Now, you are going to stitch up the side seams following the original seamline.

It may be easier to show you what I mean with this drawing:

Make sure the shoulder seam is open flat.

Then, stitch your side seams like it is shown in red in the drawing.

Here is what it actually looked like as I was sewing:

(Note: you could stitch one side seam and then understitch that side of the strap, but I find it almost impossible to get my machine in that tiny opening and it’s hardly ever needed. A good pressing of the strap usually makes the strap lay down well.)

Now, turn your strap right side out:

Here is what it looks when I flip it over and you see the lining:

Press your straps if needed.

That’s it, unless you have straps that don’t match up when you first pin the dress or top for the alteration.

In that case, if the edges do not line up, follow the instructions above until you get to the part where you sew up the side seams of the strap.

Your straps will probably look like this:

You’ll stitch your new side seam along the red lines like this:

Then trim off any excess fabric and turn the straps right side out.

That should take care of the problem and make your straps look great!

In a later post, we’ll cover how to shorten spaghetti straps.

Until then, go shorten those wider straps!


52 Responses

  1. Hi Linda,

    This is really a cool alteration and you posted it just in time. I just got a request to shorten shoulder sleeves on a dress. I’ve done it before, but not like this. Your method gives the garment a more professional look, inside and out.

    Thanks for the tutorial. I will be doing this one tomorrow.

    Linda M
    Custom Alterations
    Jacksonville, FL

  2. By the way, how long does it take you to do this alteration? It helps to know about how long it should take so that I can charge for my time appropriately.

    Linda M.
    Custom Alterations

  3. I am so glad the timing is perfect for you!

    It took me about 45 minutes on this, but it might not take you that long. Keep track of how long it takes you tomorrow and let me know what you come up with. I also add in the time I spend with the customer for the fitting.

    Hope that helps!


  4. It took me 40 minutes to do this alteration but this does not include fitting. I noticed you were working on a wedding dress and was altering a regular dress with a lined bodice.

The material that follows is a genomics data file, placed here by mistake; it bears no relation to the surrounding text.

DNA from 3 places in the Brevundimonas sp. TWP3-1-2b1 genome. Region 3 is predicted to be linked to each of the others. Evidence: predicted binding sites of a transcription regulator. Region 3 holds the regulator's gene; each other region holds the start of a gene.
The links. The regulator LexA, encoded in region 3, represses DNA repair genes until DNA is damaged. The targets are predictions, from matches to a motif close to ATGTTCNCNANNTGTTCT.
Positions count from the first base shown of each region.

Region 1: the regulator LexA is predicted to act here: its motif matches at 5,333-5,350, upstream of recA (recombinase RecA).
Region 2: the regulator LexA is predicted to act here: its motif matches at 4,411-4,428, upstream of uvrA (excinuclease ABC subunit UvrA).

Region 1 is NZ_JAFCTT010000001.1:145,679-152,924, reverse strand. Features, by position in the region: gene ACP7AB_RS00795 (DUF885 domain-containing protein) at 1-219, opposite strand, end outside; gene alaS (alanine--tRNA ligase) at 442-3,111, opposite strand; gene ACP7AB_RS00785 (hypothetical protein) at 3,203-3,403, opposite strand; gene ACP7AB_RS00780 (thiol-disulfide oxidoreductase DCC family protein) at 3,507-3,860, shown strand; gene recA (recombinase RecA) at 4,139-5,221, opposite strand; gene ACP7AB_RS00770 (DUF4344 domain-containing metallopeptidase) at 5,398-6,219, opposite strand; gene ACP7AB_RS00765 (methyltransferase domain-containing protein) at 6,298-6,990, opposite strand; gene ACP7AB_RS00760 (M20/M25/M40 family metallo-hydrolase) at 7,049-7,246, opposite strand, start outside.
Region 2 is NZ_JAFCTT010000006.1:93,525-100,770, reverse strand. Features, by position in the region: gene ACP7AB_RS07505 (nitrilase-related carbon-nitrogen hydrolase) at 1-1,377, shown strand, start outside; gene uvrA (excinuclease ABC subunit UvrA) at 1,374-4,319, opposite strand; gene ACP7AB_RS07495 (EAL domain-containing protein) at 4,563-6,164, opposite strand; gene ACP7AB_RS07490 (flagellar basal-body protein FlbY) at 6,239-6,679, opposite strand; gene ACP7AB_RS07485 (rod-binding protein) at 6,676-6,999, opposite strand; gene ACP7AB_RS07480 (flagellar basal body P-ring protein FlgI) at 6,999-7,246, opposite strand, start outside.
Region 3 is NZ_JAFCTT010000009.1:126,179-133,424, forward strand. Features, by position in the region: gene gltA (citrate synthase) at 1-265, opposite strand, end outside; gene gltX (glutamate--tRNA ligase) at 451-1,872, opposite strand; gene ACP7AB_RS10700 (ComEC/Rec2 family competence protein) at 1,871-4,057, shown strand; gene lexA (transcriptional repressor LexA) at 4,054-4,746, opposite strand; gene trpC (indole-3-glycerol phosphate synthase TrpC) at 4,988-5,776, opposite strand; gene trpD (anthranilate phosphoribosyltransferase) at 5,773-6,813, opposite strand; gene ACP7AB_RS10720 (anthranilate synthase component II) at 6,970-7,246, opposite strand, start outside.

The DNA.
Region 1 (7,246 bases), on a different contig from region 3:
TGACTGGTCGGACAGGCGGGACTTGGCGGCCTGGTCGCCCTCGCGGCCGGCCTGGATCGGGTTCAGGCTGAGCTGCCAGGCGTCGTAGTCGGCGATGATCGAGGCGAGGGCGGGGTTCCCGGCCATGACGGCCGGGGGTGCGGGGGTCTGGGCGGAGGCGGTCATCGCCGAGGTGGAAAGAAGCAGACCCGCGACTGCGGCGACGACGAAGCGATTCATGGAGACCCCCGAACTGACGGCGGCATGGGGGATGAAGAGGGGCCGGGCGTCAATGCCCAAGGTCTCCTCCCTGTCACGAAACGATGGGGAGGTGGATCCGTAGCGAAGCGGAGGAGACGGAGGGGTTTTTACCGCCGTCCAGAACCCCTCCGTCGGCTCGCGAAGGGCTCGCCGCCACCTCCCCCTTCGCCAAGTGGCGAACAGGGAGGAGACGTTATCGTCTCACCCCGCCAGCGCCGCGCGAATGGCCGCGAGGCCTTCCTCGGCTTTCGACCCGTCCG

When I performed this alteration previously, I would open the shoulder seam of the lining from the inside, then take up the desired amount and reclose the lining shoulder seam with a hand-sewn whip stitch. This was very time consuming and did not look very professional to me.

    Thanks to your website, I get professional results, the job is done in a timely manner and I am able to get paid appropriately.

    Linda M.

  5. Awesome, Linda! I’m so glad this website has been helpful for you.

  6. OH, thankyou!! An answer to my bprayers..just needed to see it to get the confidence to do it! GREAT instructions! YOU are super!

  7. So glad this post helped you and you got the confidence to try it. That’s all it takes. Send me a photo of it when you are finished if you think of it!

  8. I accidently made my fabric shoulder strap on a camera case too long-but it is now finished. Any ideas on how to shorten?

  9. I asked Maxine if she’d send me a photo of the strap so I could help her figure it out. She replied back that she thought about the dilemma and a solution came to her mind and it is already fixed! I think that happens in alot of situations…we think about a problem long enough and the answer pops into our minds!

  10. AH! I went to start this project on the dress and the lining is totally attached to the dress..I can’t turn it right side out or get good access to the shoulders! I guess that I will have to do it all my hand? or ? HELP, any ideas? What a bummer is all that I can say. I was so trhilled to find your “instructions” and that it seemed so easy..ugh..there must be a way to do this nicely?
    HELP, please, anyone??

    • If you could send me photos, that would really help. Otherwise, doing them by hand is always an option and they usually don’t take as long as you might think.